Healthcare providers aren't the only ones building personalized patient systems. Health plans and insurance companies - treasure troves for patient data - are also getting in on the action.
Armed with comprehensive information about their own health conditions and risks, patients are better prepared to transition to consumer-driven health plans that let them choose coverage based on what services they need most. "The healthcare industry is in the midst of a fundamental change in how healthcare is delivered, and technology is at the core of this," says Eric Consolazio, CIO at Cigna Healthcare, a division of Cigna Corp. (Philadelphia). Cigna is building an IT-based toolbox to help consumers choose their health plans based on individual health-risk assessments, past conditions, preventive-care options, cost and other factors.
These consumer-minded principles are also on the radar at UPMC Health Plan, the division of UPMC Health System that provides health coverage to the 35,000 employees at the University of Pittsburgh Medical Center and more than 300,000 members in western Pennsylvania. During open enrollment for UPMC's employees this year, the medical center will begin testing a new consumer-driven plan with a pilot group. The My Health plan will offer incentives - for instance, smaller deductions - to patients who take proactive measures to improve their health.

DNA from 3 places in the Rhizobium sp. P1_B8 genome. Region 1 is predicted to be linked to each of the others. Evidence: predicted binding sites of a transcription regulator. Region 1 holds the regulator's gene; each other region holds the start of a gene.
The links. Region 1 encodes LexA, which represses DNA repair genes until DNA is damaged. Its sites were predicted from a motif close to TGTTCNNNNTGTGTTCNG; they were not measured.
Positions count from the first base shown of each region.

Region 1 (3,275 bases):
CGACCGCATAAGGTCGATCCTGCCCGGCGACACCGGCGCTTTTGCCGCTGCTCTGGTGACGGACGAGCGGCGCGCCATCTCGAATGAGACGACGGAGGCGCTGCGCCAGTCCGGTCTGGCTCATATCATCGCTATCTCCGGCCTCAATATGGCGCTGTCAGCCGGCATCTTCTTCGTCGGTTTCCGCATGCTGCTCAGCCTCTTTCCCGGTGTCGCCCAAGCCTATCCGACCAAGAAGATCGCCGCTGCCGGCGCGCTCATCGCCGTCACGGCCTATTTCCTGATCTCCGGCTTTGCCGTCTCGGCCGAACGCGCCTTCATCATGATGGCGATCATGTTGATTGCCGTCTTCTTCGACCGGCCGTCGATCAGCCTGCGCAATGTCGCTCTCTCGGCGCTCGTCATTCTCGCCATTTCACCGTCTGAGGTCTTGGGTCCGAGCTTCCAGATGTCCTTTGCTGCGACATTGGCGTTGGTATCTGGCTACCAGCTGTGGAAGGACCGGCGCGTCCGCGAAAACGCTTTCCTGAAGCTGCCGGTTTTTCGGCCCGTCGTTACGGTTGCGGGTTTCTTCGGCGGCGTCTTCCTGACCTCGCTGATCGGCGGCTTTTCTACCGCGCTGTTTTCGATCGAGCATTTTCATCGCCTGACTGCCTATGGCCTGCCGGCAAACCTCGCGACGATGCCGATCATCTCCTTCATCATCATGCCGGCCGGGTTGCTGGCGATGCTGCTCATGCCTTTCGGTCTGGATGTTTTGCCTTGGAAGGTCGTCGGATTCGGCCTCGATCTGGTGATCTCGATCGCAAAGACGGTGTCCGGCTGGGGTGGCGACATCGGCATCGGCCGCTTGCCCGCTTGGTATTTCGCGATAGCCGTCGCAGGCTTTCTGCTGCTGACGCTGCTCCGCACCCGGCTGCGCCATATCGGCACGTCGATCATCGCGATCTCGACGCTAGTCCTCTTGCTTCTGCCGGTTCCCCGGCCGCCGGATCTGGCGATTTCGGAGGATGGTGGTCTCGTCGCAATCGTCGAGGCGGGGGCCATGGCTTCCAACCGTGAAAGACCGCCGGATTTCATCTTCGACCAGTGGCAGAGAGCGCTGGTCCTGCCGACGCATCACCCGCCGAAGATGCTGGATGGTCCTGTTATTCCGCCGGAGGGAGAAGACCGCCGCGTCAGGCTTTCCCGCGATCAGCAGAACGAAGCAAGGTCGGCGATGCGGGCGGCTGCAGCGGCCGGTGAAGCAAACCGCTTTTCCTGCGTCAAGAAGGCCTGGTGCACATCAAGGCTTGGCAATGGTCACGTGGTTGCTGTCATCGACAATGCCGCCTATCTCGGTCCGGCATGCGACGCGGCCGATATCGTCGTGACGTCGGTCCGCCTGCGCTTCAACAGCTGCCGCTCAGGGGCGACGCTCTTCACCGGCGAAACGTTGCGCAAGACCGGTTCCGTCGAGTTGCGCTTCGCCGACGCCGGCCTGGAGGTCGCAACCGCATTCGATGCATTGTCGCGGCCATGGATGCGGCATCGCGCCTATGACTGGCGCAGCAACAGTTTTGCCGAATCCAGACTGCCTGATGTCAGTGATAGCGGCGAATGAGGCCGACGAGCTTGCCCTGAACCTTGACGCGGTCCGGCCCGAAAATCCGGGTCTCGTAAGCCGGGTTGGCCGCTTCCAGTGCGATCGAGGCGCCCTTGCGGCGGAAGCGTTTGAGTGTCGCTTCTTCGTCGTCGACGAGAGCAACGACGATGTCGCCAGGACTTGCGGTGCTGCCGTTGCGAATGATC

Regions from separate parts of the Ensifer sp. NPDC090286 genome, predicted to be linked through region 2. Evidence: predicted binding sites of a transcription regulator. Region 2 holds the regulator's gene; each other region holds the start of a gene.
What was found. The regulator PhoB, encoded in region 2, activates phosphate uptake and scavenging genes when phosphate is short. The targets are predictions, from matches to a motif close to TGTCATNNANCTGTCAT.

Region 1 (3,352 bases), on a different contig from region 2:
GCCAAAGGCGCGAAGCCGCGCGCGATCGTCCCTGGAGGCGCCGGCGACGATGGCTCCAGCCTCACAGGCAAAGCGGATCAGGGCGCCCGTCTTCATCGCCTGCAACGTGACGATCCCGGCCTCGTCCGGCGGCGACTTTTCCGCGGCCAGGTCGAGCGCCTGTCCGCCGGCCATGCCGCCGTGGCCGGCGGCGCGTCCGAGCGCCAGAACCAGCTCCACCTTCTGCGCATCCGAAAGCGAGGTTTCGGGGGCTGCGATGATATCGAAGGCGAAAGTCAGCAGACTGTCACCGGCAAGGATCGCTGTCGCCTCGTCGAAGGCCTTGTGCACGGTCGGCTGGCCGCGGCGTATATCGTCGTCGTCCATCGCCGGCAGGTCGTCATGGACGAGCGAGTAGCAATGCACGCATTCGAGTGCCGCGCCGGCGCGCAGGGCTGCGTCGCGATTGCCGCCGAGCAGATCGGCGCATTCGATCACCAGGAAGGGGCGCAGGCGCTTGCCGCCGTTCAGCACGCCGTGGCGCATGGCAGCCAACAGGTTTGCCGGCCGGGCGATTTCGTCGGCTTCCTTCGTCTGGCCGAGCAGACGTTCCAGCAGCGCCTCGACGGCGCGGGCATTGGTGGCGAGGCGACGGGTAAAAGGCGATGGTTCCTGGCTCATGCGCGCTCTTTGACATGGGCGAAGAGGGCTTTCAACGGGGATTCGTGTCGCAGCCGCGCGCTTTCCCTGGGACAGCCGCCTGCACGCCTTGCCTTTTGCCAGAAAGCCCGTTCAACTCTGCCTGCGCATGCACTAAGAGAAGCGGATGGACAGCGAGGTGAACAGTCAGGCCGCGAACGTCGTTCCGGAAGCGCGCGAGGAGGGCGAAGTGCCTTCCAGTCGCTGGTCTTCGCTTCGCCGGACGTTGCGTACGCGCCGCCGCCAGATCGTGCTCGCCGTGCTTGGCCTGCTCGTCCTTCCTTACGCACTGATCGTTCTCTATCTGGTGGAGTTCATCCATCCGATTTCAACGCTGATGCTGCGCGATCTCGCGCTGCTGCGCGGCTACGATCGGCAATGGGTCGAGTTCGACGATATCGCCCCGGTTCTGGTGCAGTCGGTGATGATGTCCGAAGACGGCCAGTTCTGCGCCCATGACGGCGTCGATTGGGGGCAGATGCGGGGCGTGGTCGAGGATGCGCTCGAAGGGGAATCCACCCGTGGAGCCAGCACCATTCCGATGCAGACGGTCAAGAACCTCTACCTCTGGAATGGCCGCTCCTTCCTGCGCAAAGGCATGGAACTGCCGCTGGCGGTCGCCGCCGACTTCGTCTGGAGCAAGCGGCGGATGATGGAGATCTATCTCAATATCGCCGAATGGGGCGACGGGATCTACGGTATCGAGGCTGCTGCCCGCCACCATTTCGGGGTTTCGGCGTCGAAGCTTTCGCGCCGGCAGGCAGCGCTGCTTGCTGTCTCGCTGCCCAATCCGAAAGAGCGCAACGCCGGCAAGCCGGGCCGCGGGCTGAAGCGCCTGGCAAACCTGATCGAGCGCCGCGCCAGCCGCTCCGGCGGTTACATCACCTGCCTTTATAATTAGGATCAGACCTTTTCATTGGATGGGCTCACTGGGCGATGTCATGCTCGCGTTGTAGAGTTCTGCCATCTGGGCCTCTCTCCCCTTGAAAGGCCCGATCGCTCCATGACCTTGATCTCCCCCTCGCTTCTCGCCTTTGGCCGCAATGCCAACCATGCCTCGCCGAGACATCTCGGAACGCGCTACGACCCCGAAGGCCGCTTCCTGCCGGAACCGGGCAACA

The My Health program is aimed at helping patients avoid illness and take better control of chronic health problems. Smokers who attend cessation programs might be eligible for reduced premiums as long as they don't smoke. To prevent fraud, UPMC might require those patients to take periodic tests with a device that measures carbon dioxide in the lungs to make sure the habit has indeed been broken, UPMC Health Plan CIO Ed McCallister notes.
Mind Your Own Business
As UPMC is developing its My Health plan, it is conducting focus groups on how the program might work best. McCallister admits that some patients become uncomfortable when asked personal health questions, such as whether they smoke, knowing that the information might be stored in a database somewhere.
If such questions continue to make consumers uneasy, the issue of how much and what kind of patient health data is collected for personalized healthcare offerings could become thornier, especially as sensitive information, including DNA traits, becomes available.
This article originally appeared in InformationWeek, a sibling publication of Insurance & Technology.